We are honoured to welcome Thomas P. Mackey, Ph.D. and Trudi E. Jacobson, MLS, MA, who will be sharing their expertise in the following keynote presentation:
“The Role of Metaliteracy in Designing Open Learning Initiatives”
Metaliteracy, a model for teaching and learning, envisions the individual as an active and collaborative participant in today’s global community. Metaliterate learners seek to build truthful and trusted communities by looking both inward and outward. As part of a reflective learning process, they develop a mindset to recognize the importance of producing and sharing information in a range of connected social settings. Individuals are encouraged to produce and share information only after analyzing their preconceptions and the content they are referencing. This approach encourages learners to engage fully, by being alert to the affective, behavioral, cognitive, and metacognitive domains. All four enhance active roles while developing characteristics that reinforce empowered and self-directed learning.
The metaliteracy model supports the design of open learning initiatives by reinforcing the value of ethical and responsible information production and sharing, and by scaffolding learners as they step into new roles that accompany open learning opportunities. These scenarios often include the opportunity to design and contribute to the communal learning environment. This presentation will describe the metaliteracy model and its intersections with open learning, and conclude by showcasing two initiatives that embody this approach.
Thomas P. Mackey, Ph.D., is Professor of Arts & Media in the School of Arts & Humanities at State University of New York (SUNY) Empire State College.
His research into metaliteracy, a pedagogical framework he originated with Prof. Trudi E. Jacobson, envisions the learner as ethical producer of information. He has published books on this topic including the most recent with Prof. Jacobson, Metaliterate Learning for the Post-Truth World (2019), as well as peer-reviewed articles, and conference proceedings. He and Prof. Jacobson have both been invited to keynote on metaliteracy in the United States and internationally. They provide updates on their research via their collaborative blog at metaliteracy.org. Prof. Mackey has been applying metaliteracy to his teaching in the online course Digital Storytelling as documented in the Global Digital Stories blog: https://digital-stories.org/. Prof. Mackey served as Associate Dean and Dean of the Center for Distance Learning (CDL), and in senior management roles as Vice Provost for Academic Programs and Interim Provost. He teaches courses in History & Theory of New Media, Information Design, Digital Storytelling, and Ethics of Digital Art & Design and has developed several international Massive Open Online Courses (MOOCs) about metaliteracy. His faculty website is: https://www.tpmackey.com/.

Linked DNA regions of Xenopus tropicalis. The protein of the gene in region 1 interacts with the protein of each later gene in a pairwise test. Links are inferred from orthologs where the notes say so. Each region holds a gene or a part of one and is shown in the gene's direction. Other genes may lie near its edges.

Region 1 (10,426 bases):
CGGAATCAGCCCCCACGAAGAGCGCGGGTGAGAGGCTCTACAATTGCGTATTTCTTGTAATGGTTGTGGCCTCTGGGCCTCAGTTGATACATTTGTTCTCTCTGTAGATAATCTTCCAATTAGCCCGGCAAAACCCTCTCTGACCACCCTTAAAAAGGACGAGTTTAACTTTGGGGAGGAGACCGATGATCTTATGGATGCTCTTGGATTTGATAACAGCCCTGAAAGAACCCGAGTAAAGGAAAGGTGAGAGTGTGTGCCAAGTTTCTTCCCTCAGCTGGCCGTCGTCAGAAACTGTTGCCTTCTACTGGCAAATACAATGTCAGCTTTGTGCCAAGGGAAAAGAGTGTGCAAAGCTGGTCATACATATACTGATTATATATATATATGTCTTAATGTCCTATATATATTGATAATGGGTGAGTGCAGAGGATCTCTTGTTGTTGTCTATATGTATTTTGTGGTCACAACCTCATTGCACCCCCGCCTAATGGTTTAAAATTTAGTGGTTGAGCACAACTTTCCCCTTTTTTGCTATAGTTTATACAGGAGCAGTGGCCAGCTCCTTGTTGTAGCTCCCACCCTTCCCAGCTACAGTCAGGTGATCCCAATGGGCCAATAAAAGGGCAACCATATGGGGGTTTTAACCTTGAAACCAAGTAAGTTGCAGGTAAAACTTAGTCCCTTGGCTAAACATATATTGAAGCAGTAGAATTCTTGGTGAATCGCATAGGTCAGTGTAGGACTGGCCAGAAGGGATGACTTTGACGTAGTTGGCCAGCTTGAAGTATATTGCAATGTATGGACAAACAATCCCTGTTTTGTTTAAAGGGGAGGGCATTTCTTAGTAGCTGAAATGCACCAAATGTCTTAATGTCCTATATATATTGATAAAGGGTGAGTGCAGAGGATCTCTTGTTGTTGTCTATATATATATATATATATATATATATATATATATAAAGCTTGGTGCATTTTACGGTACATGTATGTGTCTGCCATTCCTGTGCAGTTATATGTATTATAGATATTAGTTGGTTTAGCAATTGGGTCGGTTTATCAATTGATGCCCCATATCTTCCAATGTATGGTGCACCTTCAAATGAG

Prof. Mackey’s most recent publications include:
Mackey, T. P. (2020). Embedding Metaliteracy in the Design of a Post-Truth MOOC: Building Communities of Trust. Communications in Information Literacy, 14 (2), 346–361. https://doi.org/10.15760/comminfolit.2020.14.2.9
Mackey, T.P. (2020). “Exploring Metaliterate Learning through the Frames of Information Literacy.” In Julien, Gross, Latham (Eds.). Implementing the ACRL Framework in Libraries and Pre-Service LIS Education: Case Studies from the Field. Rowman and Littlefield.
Trudi E. Jacobson, MLS, MA, Distinguished Librarian, is the Head of the Information Literacy Department at the University at Albany.
She has been deeply involved with teaching and information literacy throughout her career, and from 2013-2015 co-chaired the Association of College & Research Libraries Task Force that created the Framework for Information Literacy for Higher Education. With Prof. Thomas P. Mackey, she co-developed metaliteracy. Her most recent work focuses on open pedagogy and how the students’ learning experience can be enhanced in such settings by metaliteracy. She regularly teaches an information literacy course for upper-level undergraduates that uses editing in Wikipedia as a way to understand core concepts from metaliteracy and information literacy; an information literacy instruction graduate course; and has taught a first year experience course in which students created an OER for other first year students (https://sites.google.com/view/ualbanyforfirstyearstudents/home). She is the co-author or co-editor of 14 books, including three about metaliteracy, and numerous scholarly articles and book chapters. She is the editor of the Innovations in Information Literacy book series published by Rowman and Littlefield. Prof. Jacobson received the ACRL Miriam Dudley Instruction Librarian Award in 2009. Her website is: http://www.trudijacobson.com/.
Prof. Jacobson’s most recent publications include:
Jacobson, T. E. (2020). Analyzing Information Sources Through the Lens of the ACRL Framework: A Case Study of Wikipedia. Communications in Information Literacy, 14 (2), 362–377. https://doi.org/10.15760/comminfolit.2020.14.2.10
Jacobson, T. and Friedman, S. (2019/2020). Teaching Critical Thinking and Metaliteracy Through OER: Theory and Practice in a Course Collaboration. The International Journal of Open Educational Resources, 2 (1): 173-189.